Posts tagged with "Deborah Riley Draper"

illustration by Samantha Miduri for use by 360 Magazine

Celebrating Black Descendants from Tuskegee Syphilis Study

Last week at Howard University’s Cramton Auditorium, Ad Council COVID Collaborative Black Coalition Against COVID-19 JOY Collective The Legacy: Tragedy to Triumph, featuring descendants of The U.S. Public Health Service Syphilis Study at Tuskegee speaking about the impact of the study and its relationship to present day’s COVID-19 vaccines.

The Legacy: Tragedy to Triumph is an extension of the It’s Up To You COVID-19 Vaccine Education Initiative that the Ad Council and COVID Collaborative developed to help consumers get the facts about COVID-19 vaccines, with a focus on Black and Hispanic/Latino communities. Many of the descendants who participated in the film were keen to stress distinctions between the study and the pandemic, highlighting that unlike the case for their relatives in the study, the COVID-19 vaccines are being offered to all Americans and not withheld from specific communities.

The event included a screening of the short documentary, followed by panel conversations about COVID-19 vaccine hesitancy among Black populations. Esteemed Director Deborah Riley Draper the first discussion with five descendants, where they shared how they first learned about family members involved in the study, their experiences filming the documentary, and a call to public service that compelled them to share their stories. The following descendants participated in the screening event: 

  • Lillie Tyson Head, daughter of Freddie Lee Tyson and President of the Voices For Our Fathers Legacy Foundation. Head is a retired high school teacher and education consultant. 
  • Carmen Head Thornton, granddaughter of Freddie Lee Tyson. Thornton is a Howard University graduate and currently serves as the Director of Research, Grants & Workforce, and Interim Director of Development at the American Academy of Child & Adolescent Psychiatry. 
  • Dr. Kimberly Carr, the great-great-granddaughter of John Goode. Dr. Carr received her Ph.D. in Integrative Biosciences in 2020 from Tuskegee University and currently works as a Community Resource Specialist at the Georgia Rural Health Innovation Center.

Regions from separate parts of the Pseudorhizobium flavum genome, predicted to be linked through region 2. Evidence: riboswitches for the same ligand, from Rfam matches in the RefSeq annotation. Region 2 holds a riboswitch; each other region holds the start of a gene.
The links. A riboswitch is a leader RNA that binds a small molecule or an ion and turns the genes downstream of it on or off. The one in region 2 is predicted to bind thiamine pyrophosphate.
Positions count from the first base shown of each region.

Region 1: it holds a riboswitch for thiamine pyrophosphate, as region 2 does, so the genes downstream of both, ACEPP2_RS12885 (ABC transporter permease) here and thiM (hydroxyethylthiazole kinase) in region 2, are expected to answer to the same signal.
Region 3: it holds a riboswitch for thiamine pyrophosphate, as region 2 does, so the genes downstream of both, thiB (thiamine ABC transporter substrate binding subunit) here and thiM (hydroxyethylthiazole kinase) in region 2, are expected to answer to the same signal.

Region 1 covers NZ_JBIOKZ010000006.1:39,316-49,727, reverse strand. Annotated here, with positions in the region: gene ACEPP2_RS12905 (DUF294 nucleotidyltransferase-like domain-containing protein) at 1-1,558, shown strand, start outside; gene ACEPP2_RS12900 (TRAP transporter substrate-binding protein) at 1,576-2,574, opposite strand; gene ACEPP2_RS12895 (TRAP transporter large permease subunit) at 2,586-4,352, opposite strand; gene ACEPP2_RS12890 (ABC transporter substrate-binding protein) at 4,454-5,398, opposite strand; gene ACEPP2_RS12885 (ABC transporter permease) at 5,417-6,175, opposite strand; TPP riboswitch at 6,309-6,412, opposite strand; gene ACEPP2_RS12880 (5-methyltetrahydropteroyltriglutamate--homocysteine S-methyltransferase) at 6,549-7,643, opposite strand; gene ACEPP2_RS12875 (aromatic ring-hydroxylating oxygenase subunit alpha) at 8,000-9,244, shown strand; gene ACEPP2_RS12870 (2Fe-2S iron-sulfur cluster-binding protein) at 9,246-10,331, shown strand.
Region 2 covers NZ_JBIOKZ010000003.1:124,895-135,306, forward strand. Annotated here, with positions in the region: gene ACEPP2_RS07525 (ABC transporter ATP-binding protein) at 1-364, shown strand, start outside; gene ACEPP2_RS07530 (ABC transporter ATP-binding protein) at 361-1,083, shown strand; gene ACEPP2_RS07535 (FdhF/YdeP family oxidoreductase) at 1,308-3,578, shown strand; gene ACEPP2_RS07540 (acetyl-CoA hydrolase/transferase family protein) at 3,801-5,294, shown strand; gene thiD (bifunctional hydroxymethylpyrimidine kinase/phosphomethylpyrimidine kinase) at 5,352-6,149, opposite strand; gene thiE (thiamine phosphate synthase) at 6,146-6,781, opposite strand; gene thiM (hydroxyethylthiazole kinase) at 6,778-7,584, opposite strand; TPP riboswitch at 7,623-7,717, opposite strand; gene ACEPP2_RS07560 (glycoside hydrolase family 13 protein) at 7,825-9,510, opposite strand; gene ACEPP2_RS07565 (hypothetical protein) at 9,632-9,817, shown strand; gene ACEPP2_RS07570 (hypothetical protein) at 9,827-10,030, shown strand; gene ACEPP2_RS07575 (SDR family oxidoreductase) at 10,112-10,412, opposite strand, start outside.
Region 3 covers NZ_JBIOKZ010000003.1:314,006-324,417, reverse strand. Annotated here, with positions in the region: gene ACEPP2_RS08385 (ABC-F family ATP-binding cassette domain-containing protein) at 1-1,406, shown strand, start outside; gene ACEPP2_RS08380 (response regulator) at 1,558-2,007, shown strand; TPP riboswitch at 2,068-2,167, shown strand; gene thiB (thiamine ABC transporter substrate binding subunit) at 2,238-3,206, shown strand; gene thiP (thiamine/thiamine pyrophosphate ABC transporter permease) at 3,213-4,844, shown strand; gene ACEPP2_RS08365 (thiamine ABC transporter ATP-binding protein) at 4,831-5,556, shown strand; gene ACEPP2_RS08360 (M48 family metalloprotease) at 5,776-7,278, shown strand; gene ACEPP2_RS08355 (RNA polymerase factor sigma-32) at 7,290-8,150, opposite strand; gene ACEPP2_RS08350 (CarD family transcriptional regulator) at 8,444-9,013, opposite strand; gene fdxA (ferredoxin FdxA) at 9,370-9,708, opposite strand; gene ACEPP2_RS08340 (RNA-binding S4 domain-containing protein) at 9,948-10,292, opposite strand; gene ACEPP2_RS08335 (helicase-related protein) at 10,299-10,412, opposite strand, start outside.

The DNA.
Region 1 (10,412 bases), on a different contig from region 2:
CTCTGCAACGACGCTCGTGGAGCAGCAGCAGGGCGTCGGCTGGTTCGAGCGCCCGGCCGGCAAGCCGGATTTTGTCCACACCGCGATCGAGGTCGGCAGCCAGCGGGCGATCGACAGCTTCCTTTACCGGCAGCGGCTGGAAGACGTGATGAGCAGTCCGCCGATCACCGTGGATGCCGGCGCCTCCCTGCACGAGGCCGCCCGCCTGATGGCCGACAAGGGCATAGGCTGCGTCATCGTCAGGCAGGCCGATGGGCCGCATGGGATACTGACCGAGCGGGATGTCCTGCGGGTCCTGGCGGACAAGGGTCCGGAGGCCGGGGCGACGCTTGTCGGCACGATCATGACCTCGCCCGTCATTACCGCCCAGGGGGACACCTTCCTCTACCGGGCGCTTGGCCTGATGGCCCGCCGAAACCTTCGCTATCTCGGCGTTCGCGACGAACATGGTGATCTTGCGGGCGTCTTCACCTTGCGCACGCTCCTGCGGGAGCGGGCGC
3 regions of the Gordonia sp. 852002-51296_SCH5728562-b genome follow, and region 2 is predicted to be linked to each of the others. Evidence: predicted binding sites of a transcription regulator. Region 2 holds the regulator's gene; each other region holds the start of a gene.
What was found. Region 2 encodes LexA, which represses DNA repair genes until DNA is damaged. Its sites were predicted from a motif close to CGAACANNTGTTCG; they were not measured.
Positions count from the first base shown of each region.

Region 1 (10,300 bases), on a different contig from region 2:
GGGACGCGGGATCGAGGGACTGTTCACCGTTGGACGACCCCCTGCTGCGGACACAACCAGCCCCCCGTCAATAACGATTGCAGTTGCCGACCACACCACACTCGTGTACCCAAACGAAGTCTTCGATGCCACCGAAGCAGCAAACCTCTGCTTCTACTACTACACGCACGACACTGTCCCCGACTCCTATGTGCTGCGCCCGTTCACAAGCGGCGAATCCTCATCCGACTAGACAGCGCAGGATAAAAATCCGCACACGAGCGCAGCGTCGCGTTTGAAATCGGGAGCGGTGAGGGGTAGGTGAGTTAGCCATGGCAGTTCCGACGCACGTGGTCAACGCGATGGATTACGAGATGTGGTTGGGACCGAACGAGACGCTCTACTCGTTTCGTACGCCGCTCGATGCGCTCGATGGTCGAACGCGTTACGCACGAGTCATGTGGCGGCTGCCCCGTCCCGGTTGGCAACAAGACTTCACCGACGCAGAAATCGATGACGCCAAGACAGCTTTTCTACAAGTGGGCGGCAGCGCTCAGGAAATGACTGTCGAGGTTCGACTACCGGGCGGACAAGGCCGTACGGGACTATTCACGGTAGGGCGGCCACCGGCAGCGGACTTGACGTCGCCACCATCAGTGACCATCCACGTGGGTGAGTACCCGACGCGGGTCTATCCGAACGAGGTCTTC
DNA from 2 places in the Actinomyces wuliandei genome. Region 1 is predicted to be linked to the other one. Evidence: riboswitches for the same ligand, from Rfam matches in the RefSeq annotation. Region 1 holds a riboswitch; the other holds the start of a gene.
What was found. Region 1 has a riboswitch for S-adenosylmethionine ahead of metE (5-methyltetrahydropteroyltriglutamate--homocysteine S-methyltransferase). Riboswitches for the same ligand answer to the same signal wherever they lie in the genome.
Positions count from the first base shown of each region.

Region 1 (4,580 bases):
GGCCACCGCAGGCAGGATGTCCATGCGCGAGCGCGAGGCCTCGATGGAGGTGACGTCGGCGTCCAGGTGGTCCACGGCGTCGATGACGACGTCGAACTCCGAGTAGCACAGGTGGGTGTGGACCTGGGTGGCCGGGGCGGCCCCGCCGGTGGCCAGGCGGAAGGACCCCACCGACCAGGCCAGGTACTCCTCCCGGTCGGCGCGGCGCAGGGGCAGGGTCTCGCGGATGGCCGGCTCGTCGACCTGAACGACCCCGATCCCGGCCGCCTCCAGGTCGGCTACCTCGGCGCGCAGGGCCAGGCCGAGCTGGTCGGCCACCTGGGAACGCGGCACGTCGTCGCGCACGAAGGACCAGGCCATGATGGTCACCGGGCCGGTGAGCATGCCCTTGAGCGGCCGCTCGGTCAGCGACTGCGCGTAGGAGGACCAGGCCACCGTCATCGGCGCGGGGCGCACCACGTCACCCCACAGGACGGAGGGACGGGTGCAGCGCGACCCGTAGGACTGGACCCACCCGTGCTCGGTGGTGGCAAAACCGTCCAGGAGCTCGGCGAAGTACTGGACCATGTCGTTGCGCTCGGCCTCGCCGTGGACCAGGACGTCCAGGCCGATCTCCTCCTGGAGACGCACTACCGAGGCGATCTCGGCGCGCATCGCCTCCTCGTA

• Omar Neal, nephew of Freddie Lee Tyson and Former Mayor of Tuskegee. Neal was born in the same hospital ward where the Tuskegee Study took place. 
  • Leo Ware, whose two grandfathers were both part of the study. Ware is a business owner and is active with the Voices For Our Fathers Legacy Foundation. 

The second panel discussion explored the science of vaccines and data related to current levels of vaccine adoption in the Black community and the need to keep this important yet painful history top of mind. 

  • Dr. Cameron Webb, Senior Policy Advisor for Equity White House COVID-19 Response Team. 
  • Dr. Reed Tuckson, co-founder of the Black Coalition Against COVID-19
  • Howard University School of Medicine medical students Micah Brown and Jasmin Thompson 
  • Descendants Dr. Kimberly Carr and Carmen Head Thornton 

Additional Participants Included: 

  • Dr. LaQuandra Nesbitt, director of the D.C. Department of Health, sharing remarks on behalf of D.C. Mayor Muriel Bowser 
  • CEO of the Howard University Hospital Anita Jenkins discussing the imperative to center the needs of the Black community given the disproportionate impacts of the pandemic. 
  • Sherry Thompson, Coalition Lead, Ad Council COVID-19 Vaccine Education Initiative 
  • Kelli Richardson Lawson, CEO of JOY Collective, moderated the event by sharing with guests that the impetus for the project came from an article in The Washington Post Magazine about the  It’s Up To You campaign. 

About the Film 

Directed by award-winning director and head of Coffee Bluff Pictures Deborah Riley Draper, the film follows members of six descendant families as they discuss how the study connects to the present-day pandemic and why they encourage Black Americans to learn the facts about the COVID-19 vaccines so they can make informed decisions for themselves and their loved ones. Accompanying the film are five 60-second PSAs that together comprise the film. Each of the PSAs and the full documentary film are available online here.